Entrenched Technology

Technological advances represent the very essence of innovation. And the CRE industry has come a long way in adopting technology that improves construction, operations and business processes.

In the past two months, I’ve been writing a good deal about innovation. This month’s focus on technology Editors-Note-Silvermannecessarily lends itself to furthering the discussion. After all, technological advances represent the very essence of innovation. And the commercial real estate industry has come a long way in adopting technology that improves construction, operations and business processes. As Realcomm CEO Jim Young notes in this month’s Market View, technology is now an entrenched part of business strategy in commercial real estate. And that can only bring positive results.

This is evident in the accomplishments of the award winners we highlight in our special technology section. Those winners of Realcomm’s Most Intelligent Buildings Digie Awards featured in our Technology Report use different types of centralized networks to control or monitor lighting, temperature, air quality, security systems and other aspects of operations. The Bullitt Center in Seattle, for instance, aims to “change the way buildings are designed, built and operated” through a combination of new and established methods. Its lighting system incorporates energy budgets for each tenant, while the building makes such efficient use of rain and gray water that it will not need to draw on the Seattle public water supply at all.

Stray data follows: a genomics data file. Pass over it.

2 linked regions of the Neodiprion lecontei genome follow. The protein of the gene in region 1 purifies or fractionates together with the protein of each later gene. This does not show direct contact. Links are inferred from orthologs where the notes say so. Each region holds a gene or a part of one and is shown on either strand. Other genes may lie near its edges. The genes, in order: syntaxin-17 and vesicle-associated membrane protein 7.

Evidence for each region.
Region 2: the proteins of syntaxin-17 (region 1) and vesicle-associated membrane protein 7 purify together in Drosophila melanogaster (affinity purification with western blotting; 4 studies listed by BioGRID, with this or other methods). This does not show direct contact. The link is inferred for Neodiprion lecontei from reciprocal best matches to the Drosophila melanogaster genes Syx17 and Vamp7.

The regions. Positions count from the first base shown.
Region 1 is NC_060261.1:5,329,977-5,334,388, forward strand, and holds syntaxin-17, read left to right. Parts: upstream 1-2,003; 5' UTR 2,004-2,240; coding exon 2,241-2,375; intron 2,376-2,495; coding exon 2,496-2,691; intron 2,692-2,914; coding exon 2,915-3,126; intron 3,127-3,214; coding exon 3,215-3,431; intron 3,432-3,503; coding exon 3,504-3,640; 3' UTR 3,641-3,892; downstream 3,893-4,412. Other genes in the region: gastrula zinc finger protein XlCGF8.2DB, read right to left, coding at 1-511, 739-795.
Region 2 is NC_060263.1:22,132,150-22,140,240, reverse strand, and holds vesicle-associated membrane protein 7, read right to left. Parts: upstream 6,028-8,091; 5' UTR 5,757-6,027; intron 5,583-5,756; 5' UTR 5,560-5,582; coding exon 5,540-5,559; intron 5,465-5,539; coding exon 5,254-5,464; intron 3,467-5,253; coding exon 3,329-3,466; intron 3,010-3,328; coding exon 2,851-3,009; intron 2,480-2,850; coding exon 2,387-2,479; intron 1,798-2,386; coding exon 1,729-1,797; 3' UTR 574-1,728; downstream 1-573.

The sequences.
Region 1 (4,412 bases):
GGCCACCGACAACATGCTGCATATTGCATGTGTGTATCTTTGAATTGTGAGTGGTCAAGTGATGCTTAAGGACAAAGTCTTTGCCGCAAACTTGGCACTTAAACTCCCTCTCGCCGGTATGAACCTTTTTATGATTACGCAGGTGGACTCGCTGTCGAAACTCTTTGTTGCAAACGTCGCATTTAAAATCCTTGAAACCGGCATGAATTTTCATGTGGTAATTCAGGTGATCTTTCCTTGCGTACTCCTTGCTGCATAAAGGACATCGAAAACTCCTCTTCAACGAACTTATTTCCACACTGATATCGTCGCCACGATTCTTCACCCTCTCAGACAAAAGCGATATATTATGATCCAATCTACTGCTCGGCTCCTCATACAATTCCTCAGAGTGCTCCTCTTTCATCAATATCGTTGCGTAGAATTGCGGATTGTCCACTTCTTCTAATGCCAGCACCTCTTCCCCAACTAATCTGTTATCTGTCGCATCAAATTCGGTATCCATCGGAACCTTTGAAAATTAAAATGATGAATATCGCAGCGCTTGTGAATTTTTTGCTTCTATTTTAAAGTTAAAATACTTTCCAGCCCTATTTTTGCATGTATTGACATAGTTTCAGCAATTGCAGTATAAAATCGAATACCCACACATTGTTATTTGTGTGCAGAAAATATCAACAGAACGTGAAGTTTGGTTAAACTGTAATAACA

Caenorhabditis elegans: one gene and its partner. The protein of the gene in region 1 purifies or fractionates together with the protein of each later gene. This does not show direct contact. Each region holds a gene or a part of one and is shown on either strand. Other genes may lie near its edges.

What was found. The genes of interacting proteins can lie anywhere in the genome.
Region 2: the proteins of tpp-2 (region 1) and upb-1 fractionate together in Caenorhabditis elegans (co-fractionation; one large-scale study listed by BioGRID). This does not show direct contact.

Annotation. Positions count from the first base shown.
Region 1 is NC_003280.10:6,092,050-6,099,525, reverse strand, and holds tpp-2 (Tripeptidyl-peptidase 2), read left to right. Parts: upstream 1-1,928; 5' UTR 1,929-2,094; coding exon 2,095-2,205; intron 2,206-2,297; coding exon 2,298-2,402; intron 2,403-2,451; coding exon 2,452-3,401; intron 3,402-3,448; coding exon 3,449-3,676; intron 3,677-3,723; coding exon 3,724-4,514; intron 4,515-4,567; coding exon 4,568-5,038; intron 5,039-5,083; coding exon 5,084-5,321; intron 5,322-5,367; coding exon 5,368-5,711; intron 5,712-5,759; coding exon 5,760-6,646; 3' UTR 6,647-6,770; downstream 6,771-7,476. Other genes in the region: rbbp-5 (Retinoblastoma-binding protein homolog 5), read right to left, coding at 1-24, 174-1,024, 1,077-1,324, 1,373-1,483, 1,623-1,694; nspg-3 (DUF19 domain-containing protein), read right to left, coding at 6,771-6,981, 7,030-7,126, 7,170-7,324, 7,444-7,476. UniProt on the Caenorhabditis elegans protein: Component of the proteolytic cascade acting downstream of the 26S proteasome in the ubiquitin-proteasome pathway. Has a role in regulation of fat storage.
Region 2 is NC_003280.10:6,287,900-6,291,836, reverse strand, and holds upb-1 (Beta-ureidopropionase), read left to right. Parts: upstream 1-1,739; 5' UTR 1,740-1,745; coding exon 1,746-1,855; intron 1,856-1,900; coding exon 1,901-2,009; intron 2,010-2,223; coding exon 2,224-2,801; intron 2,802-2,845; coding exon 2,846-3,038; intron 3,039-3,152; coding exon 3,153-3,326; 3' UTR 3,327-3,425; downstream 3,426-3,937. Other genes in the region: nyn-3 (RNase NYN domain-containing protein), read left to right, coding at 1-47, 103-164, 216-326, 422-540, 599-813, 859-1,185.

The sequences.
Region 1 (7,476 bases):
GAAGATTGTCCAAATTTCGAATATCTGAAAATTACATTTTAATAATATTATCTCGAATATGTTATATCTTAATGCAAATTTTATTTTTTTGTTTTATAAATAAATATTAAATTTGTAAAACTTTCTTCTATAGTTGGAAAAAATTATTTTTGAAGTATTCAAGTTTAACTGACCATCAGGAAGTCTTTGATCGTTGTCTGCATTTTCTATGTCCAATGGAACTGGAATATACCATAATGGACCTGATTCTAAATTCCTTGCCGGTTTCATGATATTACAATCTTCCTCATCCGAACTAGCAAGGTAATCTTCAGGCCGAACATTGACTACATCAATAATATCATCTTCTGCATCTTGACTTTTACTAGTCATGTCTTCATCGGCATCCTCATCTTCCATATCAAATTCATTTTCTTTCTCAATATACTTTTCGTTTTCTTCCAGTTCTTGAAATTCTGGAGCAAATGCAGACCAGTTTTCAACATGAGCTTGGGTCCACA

In our Sustainability Report, we discuss the impressive use of technology demonstrated by the Top 10 Green Projects selected by the American Institute of Architects’ Committee on the Environment. These projects exemplify creative approaches to reducing consumption of water and energy and other goals. Federal Center South Building 1202 in Seattle combines a hydronic HVAC system with a series of “sails” suspended from its ceilings that make it “net-zero-capable.” The San Francisco Public Utilities Commission’s headquarters employs automated interior and exterior shading to cut energy used for lighting in half. And the building not only cleans and reuses gray water but black water, as well.

While such technologies produce huge savings of costs and resources—not to mention improvements in tenants’ work environments—advances in business processes save money and time for investors, developers and service providers. Those tools are likewise wide-ranging, such as Yardi Systems Inc.’s Commercial Leasing Pad, which won Realcomm’s Best Real Estate Digie Award for Technology Innovation for its management of the lead-to-lease process, and SIOR’s digital media tools, which won Best Use of Automation – Brokerage Services. CBRE Group Inc. earned this year’s Digie for Best Use of Automation – Commercial Services. CBRE also took top honors in the Most Innovative Corporate Strategy category of CPE’s own Distinguished Achievement Awards in conjunction with Sprint Real Estate for their joint Innovation Council and site assessment mobile app.

Commercial real estate is now deeply entrenched in the Digital Age, and there is no going back. As new technologies become mainstream, their benefits will spread still further. Meanwhile, the next wave of innovations will follow closely behind. For commercial real estate, the future is here.

Suzann D. Silverman, Editorial Director